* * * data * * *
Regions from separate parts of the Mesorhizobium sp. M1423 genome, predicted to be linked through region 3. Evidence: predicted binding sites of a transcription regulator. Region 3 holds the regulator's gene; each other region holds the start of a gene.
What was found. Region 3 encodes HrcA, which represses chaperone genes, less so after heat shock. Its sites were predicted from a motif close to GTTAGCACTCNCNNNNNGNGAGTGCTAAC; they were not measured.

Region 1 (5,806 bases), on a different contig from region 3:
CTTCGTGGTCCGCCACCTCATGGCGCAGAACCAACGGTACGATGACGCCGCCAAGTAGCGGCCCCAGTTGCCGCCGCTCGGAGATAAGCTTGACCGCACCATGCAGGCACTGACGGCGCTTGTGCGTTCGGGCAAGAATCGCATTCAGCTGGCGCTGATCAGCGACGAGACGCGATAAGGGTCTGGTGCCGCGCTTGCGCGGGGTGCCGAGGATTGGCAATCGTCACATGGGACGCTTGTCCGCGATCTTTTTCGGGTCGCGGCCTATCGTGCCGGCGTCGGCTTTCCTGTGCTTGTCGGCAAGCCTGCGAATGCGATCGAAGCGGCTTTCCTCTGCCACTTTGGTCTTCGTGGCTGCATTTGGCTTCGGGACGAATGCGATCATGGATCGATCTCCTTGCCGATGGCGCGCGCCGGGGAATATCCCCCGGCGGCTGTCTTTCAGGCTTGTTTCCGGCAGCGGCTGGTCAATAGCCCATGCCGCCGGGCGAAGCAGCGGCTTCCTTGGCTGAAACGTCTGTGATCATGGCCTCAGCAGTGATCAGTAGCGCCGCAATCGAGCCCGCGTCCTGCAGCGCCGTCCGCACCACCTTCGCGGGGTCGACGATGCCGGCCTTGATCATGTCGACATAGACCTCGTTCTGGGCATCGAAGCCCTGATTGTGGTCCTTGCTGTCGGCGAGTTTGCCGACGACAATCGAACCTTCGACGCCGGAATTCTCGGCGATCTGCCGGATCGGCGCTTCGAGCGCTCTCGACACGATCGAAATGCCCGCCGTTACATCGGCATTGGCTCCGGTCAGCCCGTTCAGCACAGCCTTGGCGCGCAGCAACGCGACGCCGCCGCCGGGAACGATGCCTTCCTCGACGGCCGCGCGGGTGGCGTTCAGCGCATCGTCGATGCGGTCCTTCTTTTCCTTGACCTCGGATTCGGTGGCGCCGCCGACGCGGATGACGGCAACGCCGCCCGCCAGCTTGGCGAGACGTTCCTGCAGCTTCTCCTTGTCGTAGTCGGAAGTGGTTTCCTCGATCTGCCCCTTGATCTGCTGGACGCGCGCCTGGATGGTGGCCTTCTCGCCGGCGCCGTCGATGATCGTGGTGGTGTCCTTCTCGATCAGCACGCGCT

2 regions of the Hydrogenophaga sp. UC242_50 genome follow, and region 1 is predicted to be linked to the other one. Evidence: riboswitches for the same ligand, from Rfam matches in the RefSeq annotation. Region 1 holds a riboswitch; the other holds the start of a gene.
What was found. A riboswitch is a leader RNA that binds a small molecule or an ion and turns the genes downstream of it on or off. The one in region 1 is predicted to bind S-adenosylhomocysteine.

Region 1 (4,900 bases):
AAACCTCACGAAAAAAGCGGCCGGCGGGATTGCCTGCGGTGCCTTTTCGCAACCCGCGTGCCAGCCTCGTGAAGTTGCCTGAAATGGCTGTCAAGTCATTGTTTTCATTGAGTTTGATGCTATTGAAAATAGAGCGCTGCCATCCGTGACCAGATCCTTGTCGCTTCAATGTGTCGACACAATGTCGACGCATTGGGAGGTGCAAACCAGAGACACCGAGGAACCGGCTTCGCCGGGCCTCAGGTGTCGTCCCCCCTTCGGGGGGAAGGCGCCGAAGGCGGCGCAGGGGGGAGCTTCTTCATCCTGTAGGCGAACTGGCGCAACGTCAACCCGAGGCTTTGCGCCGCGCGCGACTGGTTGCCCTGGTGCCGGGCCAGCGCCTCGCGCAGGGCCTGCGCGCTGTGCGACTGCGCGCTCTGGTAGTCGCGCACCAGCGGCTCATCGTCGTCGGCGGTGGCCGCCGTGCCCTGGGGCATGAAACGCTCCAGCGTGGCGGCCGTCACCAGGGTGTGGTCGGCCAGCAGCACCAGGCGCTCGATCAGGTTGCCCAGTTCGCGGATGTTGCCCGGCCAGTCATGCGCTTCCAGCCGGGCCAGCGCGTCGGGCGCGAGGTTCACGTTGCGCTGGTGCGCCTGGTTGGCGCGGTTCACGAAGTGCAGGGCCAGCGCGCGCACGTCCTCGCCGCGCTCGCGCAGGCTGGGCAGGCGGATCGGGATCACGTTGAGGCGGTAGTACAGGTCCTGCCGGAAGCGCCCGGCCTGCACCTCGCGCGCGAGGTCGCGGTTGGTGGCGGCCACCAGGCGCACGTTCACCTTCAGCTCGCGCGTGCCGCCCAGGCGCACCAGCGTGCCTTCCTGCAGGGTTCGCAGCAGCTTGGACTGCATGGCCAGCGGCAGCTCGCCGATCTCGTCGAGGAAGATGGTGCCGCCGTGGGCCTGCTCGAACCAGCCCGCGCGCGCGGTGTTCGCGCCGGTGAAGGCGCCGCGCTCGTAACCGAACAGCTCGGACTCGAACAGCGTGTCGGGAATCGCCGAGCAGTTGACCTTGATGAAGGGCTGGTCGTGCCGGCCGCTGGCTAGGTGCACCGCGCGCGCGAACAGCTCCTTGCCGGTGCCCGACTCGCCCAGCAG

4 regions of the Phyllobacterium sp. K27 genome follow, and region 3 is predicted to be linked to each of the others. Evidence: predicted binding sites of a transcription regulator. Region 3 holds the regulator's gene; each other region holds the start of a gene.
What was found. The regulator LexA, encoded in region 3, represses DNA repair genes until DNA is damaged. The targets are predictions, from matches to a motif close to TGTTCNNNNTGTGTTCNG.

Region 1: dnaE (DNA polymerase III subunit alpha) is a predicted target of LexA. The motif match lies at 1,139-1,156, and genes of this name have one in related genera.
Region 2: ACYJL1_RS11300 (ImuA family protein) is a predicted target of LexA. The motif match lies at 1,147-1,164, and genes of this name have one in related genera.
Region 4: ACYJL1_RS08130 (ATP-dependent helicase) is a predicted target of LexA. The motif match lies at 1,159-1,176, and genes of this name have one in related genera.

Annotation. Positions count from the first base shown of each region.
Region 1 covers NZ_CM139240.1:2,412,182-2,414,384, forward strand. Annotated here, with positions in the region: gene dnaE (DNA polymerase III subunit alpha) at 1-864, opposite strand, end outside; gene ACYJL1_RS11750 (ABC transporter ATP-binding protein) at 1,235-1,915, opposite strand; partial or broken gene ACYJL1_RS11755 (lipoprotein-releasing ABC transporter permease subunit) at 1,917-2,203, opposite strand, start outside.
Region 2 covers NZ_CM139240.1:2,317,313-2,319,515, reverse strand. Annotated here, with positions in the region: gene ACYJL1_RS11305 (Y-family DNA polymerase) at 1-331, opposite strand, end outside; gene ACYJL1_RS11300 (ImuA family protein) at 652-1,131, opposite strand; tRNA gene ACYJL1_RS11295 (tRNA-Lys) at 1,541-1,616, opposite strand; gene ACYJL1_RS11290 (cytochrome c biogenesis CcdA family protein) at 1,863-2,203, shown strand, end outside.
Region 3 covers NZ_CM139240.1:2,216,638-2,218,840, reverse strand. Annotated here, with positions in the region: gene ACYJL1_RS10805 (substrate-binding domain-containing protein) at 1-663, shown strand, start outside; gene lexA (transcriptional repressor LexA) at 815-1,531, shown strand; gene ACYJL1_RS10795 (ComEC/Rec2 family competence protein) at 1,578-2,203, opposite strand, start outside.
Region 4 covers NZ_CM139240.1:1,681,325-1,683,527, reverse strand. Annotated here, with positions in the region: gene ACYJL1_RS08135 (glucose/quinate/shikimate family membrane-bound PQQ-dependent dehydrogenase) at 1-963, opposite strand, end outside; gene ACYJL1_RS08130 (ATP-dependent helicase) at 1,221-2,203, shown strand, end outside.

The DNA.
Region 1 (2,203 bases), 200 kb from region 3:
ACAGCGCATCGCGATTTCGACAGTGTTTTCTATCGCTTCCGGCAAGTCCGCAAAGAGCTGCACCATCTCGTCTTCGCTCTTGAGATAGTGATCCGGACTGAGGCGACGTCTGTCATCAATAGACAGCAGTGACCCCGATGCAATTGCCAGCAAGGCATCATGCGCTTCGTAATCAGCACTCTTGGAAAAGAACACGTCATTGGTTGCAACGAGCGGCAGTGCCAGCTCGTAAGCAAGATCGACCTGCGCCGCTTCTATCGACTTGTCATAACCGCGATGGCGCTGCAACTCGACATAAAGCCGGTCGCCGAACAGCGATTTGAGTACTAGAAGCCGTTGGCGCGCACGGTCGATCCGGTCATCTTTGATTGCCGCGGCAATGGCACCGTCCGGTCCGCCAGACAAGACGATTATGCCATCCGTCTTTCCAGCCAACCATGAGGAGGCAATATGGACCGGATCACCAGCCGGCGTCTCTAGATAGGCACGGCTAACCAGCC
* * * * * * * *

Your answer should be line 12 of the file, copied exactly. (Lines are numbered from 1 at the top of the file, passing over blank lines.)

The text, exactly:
Region 2: ACYJL1_RS11300 (ImuA family protein) is a predicted target of LexA. The motif match lies at 1,147-1,164, and genes of this name have one in related genera.